The Ministry of Health and the Ghana Health Service (GHS) yesterday began a seven-day nationwide vaccination exercise to rid the country of the poliomyelitis (polio) type two virus.
Children born between January 2016 and February 2018 were not vaccinated against polio type two due to a switch in vaccines during the period, thereby placing them at high risk to the disease.
Addressing a press conference on the exercise in Accra yesterday, the Director of Public Health at the GHS, Dr Ebenezer Badu Sarkodie, said the campaign targeted children from one year, nine months to less than four years to help bridge the polio type two vaccination gap of 0.2 per cent.
The initiative was also to help avoid eroding the gains chalked up over the years, including the World Health Organisation’s (WHO’s) pronouncement of Ghana as polio-free in 2015, he said.
He said the campaign had become necessary because new cases of the disease, which was near eradication in Ghana, had been recorded locally and in a few countries in the sub-region.
Ghana recorded 16 new cases of the type two polio disease in 2019, informing the decision for the campaign.
Dr Sarkodie said the immunisation exercise would take place in all health centres and a number of temporary immunisation posts set up in schools, churches and public places.
In addition, he said, health officials would move round to immunise children.
Explaining why the vaccination gap had occurred, he said following national and global eradication of the type two wild polio virus in 2015, Ghana switched from the vaccine it was using at the time, known as the trivalent oral polio vaccine (tOPV), which was introduced in 1978 to provide protection or immunity for all three polio viruses, to one that provided immunity for the types one and three, known as the bivalent oral polio vaccine (bOPV) in 2016.
Again, in April 2016, a more advanced vaccine, the inactivated polio vaccine (IPV), was introduced, he said.
However, he said, actual administration of IPV, which gave immunity for all three, was begun in June 2018, meaning that the over two million children born between January 2016 and February 2018 did not receive protection against the type two wild polio virus.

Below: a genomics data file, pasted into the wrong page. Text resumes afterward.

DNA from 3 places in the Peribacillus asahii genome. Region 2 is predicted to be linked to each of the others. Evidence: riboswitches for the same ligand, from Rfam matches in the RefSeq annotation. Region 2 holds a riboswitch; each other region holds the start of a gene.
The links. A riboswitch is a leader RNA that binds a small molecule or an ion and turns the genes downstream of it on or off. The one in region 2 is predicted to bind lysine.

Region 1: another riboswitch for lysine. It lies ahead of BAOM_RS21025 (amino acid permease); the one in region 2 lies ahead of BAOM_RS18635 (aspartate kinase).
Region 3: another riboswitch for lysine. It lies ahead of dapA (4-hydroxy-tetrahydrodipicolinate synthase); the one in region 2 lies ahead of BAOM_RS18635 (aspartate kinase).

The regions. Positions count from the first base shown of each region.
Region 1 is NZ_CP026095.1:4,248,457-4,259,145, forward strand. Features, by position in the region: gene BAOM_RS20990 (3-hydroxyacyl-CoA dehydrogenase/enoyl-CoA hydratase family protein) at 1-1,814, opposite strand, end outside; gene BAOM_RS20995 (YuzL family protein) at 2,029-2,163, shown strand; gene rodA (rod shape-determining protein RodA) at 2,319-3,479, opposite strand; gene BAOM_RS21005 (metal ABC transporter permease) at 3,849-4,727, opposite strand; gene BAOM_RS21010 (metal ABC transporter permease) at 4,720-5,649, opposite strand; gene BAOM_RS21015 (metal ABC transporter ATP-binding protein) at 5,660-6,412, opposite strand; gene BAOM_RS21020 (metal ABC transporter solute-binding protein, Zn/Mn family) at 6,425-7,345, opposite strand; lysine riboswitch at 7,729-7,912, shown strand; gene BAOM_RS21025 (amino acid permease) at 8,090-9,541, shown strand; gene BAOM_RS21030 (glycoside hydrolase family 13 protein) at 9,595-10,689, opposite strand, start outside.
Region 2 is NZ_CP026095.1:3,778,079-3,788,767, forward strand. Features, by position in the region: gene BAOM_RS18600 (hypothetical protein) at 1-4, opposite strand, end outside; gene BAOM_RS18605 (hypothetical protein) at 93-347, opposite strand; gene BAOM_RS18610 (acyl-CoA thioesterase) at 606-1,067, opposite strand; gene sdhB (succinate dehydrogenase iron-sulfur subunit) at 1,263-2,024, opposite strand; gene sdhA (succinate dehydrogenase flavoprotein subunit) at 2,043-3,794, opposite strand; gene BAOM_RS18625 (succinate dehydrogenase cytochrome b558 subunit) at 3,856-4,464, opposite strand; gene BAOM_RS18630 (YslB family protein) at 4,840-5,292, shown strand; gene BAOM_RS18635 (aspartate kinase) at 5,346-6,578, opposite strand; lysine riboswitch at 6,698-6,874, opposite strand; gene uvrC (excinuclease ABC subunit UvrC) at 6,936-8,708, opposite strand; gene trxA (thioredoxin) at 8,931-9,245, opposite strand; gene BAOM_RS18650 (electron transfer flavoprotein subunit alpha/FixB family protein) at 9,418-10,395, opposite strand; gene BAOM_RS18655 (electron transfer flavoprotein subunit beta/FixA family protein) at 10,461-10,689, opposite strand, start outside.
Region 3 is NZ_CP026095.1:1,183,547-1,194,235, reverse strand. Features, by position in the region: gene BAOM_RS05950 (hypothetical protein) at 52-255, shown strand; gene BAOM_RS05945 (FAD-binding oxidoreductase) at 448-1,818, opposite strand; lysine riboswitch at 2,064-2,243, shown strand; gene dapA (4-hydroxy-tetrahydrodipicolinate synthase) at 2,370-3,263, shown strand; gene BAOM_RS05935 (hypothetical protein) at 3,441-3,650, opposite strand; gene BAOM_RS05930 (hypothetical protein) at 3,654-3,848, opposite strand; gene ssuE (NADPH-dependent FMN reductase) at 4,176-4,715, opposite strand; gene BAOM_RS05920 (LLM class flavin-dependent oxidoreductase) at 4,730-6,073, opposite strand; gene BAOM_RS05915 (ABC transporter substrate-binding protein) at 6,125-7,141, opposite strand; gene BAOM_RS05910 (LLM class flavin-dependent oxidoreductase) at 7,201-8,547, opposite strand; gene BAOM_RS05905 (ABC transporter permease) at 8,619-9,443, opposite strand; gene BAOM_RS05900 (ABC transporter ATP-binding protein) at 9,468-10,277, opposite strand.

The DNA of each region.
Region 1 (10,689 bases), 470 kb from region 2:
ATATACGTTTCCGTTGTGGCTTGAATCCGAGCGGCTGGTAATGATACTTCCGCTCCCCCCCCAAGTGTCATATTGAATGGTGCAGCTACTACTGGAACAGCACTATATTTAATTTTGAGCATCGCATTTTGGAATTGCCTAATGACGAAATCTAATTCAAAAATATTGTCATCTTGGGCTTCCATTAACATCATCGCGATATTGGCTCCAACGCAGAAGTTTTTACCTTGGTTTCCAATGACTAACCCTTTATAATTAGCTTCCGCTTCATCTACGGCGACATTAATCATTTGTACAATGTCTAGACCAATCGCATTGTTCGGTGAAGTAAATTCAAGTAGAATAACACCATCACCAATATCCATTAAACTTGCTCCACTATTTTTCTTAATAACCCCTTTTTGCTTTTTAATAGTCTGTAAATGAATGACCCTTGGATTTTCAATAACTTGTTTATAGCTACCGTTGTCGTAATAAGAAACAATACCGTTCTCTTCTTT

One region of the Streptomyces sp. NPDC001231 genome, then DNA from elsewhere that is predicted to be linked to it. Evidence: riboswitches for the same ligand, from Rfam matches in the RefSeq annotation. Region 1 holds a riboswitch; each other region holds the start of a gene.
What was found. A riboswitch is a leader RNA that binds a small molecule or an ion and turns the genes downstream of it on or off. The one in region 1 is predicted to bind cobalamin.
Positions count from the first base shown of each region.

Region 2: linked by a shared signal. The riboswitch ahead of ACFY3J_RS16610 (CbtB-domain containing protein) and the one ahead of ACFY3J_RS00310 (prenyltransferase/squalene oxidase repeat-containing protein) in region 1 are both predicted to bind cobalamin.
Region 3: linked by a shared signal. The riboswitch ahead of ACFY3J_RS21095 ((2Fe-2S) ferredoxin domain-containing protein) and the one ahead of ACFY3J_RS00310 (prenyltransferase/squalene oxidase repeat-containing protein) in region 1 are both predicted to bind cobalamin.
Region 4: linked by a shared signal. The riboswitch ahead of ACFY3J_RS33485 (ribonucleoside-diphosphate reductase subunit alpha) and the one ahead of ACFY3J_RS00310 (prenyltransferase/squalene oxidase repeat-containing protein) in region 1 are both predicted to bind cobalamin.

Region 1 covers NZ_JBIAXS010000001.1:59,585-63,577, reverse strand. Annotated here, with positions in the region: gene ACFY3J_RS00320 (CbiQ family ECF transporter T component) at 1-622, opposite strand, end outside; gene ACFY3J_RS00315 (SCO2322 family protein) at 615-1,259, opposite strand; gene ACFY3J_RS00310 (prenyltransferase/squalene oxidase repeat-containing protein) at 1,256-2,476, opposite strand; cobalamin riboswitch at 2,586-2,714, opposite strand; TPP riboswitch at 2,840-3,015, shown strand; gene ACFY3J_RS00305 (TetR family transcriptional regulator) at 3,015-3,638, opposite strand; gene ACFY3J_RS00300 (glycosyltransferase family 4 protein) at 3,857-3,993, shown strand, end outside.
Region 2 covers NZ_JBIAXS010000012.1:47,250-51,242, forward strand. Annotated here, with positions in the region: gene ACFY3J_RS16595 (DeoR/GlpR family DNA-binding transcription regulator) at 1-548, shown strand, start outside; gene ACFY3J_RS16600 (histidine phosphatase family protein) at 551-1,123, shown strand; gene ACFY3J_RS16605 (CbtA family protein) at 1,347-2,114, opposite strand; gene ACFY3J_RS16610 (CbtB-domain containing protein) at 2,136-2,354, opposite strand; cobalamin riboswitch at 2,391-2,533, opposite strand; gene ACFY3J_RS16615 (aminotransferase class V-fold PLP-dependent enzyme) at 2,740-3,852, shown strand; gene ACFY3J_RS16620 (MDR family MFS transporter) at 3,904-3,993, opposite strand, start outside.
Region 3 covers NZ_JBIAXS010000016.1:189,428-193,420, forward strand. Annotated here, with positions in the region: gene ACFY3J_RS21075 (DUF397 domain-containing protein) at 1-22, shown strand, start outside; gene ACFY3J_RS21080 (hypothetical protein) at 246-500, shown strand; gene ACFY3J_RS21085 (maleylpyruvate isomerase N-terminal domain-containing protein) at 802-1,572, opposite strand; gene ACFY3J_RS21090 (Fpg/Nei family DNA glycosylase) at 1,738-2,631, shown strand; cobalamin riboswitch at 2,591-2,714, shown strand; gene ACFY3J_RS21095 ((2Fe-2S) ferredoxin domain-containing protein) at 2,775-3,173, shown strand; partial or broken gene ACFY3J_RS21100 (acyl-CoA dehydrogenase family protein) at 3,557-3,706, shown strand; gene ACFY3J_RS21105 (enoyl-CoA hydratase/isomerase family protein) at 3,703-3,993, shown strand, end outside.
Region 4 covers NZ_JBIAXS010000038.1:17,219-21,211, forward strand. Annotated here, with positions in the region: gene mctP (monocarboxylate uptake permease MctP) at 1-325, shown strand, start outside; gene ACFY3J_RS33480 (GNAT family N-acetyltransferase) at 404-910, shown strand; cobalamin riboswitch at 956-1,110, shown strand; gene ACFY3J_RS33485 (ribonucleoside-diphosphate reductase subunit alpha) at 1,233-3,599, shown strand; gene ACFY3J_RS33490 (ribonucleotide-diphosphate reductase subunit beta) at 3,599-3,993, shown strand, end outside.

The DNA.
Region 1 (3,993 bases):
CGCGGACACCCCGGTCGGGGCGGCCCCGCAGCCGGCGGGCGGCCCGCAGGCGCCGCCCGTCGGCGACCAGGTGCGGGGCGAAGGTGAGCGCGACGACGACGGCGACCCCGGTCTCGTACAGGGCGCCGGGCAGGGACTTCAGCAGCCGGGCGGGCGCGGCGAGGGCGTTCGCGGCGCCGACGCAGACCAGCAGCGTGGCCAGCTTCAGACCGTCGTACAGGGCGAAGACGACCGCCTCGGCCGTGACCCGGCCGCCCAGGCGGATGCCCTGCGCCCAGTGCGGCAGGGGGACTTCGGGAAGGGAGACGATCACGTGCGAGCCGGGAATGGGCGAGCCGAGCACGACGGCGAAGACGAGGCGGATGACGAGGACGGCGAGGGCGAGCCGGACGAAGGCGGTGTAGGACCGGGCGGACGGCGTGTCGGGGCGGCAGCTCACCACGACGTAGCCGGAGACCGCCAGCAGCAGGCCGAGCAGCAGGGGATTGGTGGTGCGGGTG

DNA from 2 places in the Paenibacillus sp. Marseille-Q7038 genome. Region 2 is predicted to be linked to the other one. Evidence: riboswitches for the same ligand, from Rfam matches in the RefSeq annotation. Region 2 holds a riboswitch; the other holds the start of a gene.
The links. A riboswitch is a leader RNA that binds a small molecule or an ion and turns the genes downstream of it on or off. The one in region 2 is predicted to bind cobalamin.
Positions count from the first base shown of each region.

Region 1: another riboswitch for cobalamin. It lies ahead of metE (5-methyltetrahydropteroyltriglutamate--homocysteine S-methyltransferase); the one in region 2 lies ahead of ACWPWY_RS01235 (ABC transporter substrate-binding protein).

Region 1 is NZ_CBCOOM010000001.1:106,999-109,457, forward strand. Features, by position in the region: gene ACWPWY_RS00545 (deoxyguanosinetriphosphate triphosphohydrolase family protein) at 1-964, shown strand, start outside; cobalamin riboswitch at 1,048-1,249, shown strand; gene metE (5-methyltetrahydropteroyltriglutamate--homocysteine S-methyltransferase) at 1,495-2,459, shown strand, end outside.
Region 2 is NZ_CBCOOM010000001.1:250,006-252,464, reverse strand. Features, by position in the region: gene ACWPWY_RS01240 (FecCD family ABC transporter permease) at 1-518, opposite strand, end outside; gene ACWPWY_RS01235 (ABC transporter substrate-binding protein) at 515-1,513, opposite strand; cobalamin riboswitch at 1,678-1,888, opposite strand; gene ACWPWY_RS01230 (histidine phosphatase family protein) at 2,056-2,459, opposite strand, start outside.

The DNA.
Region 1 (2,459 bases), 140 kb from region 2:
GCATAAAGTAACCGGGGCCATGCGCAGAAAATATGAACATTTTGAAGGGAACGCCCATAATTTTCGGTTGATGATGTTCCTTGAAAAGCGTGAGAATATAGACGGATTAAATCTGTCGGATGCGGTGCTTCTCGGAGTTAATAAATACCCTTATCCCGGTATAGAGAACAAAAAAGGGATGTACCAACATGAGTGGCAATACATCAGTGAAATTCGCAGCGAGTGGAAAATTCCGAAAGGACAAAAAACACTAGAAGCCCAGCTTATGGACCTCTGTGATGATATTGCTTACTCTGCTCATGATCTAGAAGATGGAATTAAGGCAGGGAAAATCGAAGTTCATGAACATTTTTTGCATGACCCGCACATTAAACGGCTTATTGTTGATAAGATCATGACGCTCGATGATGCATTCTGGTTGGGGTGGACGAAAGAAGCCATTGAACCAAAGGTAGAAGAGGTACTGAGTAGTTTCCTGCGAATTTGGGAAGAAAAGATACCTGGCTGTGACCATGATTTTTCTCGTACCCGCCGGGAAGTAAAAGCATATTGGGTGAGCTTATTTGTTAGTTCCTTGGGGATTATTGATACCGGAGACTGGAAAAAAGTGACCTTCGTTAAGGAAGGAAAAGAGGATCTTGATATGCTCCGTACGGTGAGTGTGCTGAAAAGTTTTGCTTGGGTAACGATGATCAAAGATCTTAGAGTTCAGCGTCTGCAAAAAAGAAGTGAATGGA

“There is, therefore, the need to vaccinate these children to ensure that they have maximum protection against polio infection,” he said.
Describing polio as a disease of filth, he said if a population was fully immunised, they would be protected against all forms of polio viruses.
Dr Sarkodie said since July 2019, Ghana, along with its neighbours, had had challenges with new outbreaks of vaccine-derived polio virus type two (cVDPV), with Ghana recording 16 new cases as a result of low vaccination coverage over a long period of time, coupled with open defecation or poor sanitation.
He assured the public that the IPV injection was very safe and appealed to parents to allow their children to be vaccinated in order to prevent them from being killed or permanently disabled.
He said although polio did not have a cure, vaccines had been developed for prevention, which had led to the eradication of the type two virus in Ghana and globally, while type three remained endemic in only two countries, Afghanistan and Pakistan.
He said the last case of wild polio was recorded in the country in 2008.
The acting WHO Representative in Ghana, Dr Neema Rusibamayila Kimambo, congratulated Ghana and particularly its health workers on the strides the country had made with regard to polio vaccination, as well as in healthcare service in general.
“I want to reiterate the commitment of the WHO and other partners to support Ghana to sustain its high immunisation coverage and strengthen surveillance towards remaining a polio-free country,” she said.